Shevchenko was carried away with the romance of remote times, the liberties of Cossakdom, and the epic struggle of his people for their freedom. Burial mounds in the steppe and ruins of ancient buildings called forth in his imaginative mind pictures full of life and expression. Frequently his drawings and watercolours have mute but eloquent witnesses of the past: graves, ruins, ancient churches-monuments of Ukrainian architecture. However, when drawing or painting ancient monuments, Shevchenko did not depict the past in isolation from the present. As a true realist, he saw the past through the prism of the present.
Typical of all Shevchenko's sepia drawings is that, without any embellishment or falsity he depicts everyday life in the Ukrainian countryside extremely accurately. The "Little-Russian exotica" so popular with many artists of those days who painted an imaginary countryside was alien to Shevchenko.
Like no one else, Shevchenko loved Ukraine and perceived her natural beauty and the strength and courage of her people, but he never tried, for the sake of the tangible beauty alone, to depict this exotica, nor did he ever turn a blind eye to the deplorable life of the peasants "in that paradise." That is why the first objects to catch his eye was the squalid dwelling of a poor widow (A Widow's Cottage in Ukraine) and the serfs' rickety, ramshackle huts with small windows.
His kindred with the people, the patriotic pride he took in their great deeds of the past, present and future, as well as his profound love of Mother Nature occasioned, to a great extent, the uniquely national flavor of Shevchenko's art, helping him to be a realist (earlier than any of his contemporaries) and influencing his individual artistic style. When the czarist government dealt brutally with the great poet and exiled him to the distant steppes of Kazakhstan, forbidding him to write and paint, Shevchenko, under extremely difficult conditions, did not lose a bit of his realistic skill, nor did he change his outlook on the world. On the contrary, Shevchenko's realism developed further, while his aspirations found their expression both in poetry and the fine arts (The Parable of the Prodigal Son series).
Shevchenko had all reasons to write after his return from his ten-year exile: "All this inscrutable grief, all sorts of humiliation and profanation have passed by as if not touching me at all. They left not a single trace on me... It seems to me I am the same as ten years ago. Not a single feature of my inner self has changed." He remained true to his principles in his Kazakh series. Here again, he exposed the same social injustice he saw in Russia and Ukraine. The colonialist policy of the czarist government evoked strong protest in Shevchenko.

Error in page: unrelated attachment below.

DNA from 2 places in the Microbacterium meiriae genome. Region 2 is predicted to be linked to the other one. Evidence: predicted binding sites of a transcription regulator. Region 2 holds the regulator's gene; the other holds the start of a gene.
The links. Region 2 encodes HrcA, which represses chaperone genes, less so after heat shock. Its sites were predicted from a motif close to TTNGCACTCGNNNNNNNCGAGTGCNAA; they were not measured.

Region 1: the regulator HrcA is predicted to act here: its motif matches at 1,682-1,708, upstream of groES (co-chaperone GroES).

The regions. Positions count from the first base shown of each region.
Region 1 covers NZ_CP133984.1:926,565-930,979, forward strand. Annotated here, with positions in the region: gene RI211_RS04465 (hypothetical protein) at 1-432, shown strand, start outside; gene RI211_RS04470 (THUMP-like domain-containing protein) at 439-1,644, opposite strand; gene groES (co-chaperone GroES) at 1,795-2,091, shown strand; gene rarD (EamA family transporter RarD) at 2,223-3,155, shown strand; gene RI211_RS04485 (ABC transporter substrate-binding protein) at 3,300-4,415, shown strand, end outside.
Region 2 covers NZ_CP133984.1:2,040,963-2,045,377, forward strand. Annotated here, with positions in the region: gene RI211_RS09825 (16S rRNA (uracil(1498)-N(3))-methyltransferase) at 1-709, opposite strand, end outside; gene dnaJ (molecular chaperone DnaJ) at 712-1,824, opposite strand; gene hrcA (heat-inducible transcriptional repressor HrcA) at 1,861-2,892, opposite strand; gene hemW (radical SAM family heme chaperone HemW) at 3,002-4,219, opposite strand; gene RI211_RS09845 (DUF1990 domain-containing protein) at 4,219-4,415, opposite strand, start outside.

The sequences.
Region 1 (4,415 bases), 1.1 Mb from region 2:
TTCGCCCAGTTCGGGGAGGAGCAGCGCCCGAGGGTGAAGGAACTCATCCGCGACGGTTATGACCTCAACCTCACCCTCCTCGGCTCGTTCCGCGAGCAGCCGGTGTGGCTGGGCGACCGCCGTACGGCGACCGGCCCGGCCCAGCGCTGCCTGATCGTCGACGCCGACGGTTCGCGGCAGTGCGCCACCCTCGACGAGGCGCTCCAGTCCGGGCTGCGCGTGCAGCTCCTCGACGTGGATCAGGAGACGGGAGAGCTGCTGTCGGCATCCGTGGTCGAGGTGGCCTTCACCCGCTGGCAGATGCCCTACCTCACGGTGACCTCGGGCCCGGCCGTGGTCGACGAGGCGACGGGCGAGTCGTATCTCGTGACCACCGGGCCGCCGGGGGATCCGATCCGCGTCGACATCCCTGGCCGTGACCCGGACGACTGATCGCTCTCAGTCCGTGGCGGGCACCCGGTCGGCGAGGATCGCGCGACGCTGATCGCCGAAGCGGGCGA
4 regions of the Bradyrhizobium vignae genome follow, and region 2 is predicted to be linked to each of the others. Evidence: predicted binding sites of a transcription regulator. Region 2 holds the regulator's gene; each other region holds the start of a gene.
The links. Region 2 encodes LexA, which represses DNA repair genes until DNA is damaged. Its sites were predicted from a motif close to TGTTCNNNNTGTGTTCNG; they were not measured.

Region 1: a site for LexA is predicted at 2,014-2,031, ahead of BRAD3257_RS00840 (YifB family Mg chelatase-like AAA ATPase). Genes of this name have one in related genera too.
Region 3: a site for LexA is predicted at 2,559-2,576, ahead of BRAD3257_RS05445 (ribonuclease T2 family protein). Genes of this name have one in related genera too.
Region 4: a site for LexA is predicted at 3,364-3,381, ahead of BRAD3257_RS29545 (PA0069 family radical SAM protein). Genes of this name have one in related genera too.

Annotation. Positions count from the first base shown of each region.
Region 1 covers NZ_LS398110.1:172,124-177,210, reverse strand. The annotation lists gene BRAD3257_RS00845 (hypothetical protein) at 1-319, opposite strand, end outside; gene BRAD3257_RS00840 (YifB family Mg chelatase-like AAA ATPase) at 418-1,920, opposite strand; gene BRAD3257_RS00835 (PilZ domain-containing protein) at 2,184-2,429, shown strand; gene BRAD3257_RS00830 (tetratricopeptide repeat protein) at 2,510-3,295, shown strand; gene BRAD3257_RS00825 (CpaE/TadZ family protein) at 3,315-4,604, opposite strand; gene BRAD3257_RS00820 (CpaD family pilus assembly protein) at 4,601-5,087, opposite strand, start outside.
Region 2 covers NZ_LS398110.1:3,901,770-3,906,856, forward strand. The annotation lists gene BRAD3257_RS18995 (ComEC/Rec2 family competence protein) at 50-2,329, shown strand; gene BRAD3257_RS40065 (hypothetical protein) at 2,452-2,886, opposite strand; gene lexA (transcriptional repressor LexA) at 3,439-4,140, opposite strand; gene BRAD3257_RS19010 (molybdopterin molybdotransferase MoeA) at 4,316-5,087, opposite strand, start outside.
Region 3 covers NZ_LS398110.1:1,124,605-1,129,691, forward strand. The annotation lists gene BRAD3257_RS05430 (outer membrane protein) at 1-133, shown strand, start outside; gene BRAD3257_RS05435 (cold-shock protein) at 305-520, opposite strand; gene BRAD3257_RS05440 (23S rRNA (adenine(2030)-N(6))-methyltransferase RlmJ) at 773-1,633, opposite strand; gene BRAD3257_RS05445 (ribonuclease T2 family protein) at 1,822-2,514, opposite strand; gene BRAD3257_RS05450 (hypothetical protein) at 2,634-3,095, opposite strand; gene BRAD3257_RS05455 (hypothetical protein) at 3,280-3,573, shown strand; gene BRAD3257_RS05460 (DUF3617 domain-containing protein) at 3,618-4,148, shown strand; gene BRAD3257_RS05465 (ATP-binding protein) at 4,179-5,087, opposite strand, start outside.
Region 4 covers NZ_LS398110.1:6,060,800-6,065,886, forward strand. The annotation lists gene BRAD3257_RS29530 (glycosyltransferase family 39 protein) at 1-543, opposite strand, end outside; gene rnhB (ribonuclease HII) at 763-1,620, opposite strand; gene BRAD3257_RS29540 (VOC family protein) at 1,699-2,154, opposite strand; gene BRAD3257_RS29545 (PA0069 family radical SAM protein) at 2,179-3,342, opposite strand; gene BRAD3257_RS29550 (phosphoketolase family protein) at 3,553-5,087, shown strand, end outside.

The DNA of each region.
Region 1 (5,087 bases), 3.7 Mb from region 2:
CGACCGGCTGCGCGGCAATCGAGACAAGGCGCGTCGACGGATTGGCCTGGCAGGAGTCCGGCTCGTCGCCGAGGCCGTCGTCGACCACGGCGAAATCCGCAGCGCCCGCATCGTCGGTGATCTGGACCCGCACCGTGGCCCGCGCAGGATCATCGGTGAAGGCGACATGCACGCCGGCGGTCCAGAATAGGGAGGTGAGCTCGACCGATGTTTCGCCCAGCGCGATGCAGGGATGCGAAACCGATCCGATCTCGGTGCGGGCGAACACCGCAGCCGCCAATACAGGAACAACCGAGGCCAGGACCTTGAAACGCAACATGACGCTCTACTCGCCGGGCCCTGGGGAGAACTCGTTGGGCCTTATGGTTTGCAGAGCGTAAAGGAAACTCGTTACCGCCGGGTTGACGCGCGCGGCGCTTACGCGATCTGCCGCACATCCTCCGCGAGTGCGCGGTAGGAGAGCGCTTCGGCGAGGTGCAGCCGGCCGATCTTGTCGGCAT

No less vividly, the artist exposes the dark sides of life in czarist Russia and the people's lack of rights in his series The Parable of the Prodigal Son. His drawing Running the Gauntlet, which he once witnessed, is an indictment of the czarist regime. It is with great love, empathy and humaneness that Shevchenko treated the Kazakh people. Kazakh Riding a Horse, Song of a Young Kazakh, The Kazakh Girl Katya, In a Yurta, Kazakhs by a Fire, Baigushi, A Kazakh Boy Playing with a Cat -all these works without exception are permeated with a humanistic spirit asserting the friendship of two fraternal peoples - Ukrainian and Kazakh.
In developing as an artist, Shevchenko traveled a rather difficult road. Persistently overcoming barriers - both in life (which prevented him from showing his full talent) and in his creative work (first of all, the influence of academic traditions), he embarked on the road of realism right from the beginning of his artistic career and never left this road. In taking a democratic, realistic stand and depicting life exactly as he saw it, Taras Shevchenko was creating a national art of the people and, as such, was the founder of a new progressive art.